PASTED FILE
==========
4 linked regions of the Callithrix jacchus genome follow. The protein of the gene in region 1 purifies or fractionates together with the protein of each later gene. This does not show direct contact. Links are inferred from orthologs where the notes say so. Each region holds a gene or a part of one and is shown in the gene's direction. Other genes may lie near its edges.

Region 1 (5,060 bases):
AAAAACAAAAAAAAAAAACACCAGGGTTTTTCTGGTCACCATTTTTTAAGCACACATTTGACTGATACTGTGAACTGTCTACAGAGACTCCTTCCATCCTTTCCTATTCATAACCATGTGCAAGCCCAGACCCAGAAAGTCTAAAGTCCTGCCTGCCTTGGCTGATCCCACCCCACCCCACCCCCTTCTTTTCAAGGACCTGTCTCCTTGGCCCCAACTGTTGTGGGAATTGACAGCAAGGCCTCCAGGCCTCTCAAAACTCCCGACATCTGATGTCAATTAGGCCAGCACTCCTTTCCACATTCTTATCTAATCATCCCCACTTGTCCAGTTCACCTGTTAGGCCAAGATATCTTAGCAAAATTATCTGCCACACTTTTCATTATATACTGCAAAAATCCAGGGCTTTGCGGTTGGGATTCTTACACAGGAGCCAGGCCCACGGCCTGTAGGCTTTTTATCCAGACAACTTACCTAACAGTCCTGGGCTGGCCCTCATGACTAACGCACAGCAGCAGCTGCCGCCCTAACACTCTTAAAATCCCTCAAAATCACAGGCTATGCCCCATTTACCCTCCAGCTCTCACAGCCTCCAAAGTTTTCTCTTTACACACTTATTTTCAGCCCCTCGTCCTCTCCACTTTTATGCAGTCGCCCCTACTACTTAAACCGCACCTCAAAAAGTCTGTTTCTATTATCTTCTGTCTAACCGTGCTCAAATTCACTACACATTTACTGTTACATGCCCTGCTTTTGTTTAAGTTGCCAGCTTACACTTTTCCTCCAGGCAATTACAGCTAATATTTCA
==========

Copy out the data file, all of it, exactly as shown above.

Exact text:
4 linked regions of the Callithrix jacchus genome follow. The protein of the gene in region 1 purifies or fractionates together with the protein of each later gene. This does not show direct contact. Links are inferred from orthologs where the notes say so. Each region holds a gene or a part of one and is shown in the gene's direction. Other genes may lie near its edges.

Region 1 (5,060 bases):
AAAAACAAAAAAAAAAAACACCAGGGTTTTTCTGGTCACCATTTTTTAAGCACACATTTGACTGATACTGTGAACTGTCTACAGAGACTCCTTCCATCCTTTCCTATTCATAACCATGTGCAAGCCCAGACCCAGAAAGTCTAAAGTCCTGCCTGCCTTGGCTGATCCCACCCCACCCCACCCCCTTCTTTTCAAGGACCTGTCTCCTTGGCCCCAACTGTTGTGGGAATTGACAGCAAGGCCTCCAGGCCTCTCAAAACTCCCGACATCTGATGTCAATTAGGCCAGCACTCCTTTCCACATTCTTATCTAATCATCCCCACTTGTCCAGTTCACCTGTTAGGCCAAGATATCTTAGCAAAATTATCTGCCACACTTTTCATTATATACTGCAAAAATCCAGGGCTTTGCGGTTGGGATTCTTACACAGGAGCCAGGCCCACGGCCTGTAGGCTTTTTATCCAGACAACTTACCTAACAGTCCTGGGCTGGCCCTCATGACTAACGCACAGCAGCAGCTGCCGCCCTAACACTCTTAAAATCCCTCAAAATCACAGGCTATGCCCCATTTACCCTCCAGCTCTCACAGCCTCCAAAGTTTTCTCTTTACACACTTATTTTCAGCCCCTCGTCCTCTCCACTTTTATGCAGTCGCCCCTACTACTTAAACCGCACCTCAAAAAGTCTGTTTCTATTATCTTCTGTCTAACCGTGCTCAAATTCACTACACATTTACTGTTACATGCCCTGCTTTTGTTTAAGTTGCCAGCTTACACTTTTCCTCCAGGCAATTACAGCTAATATTTCA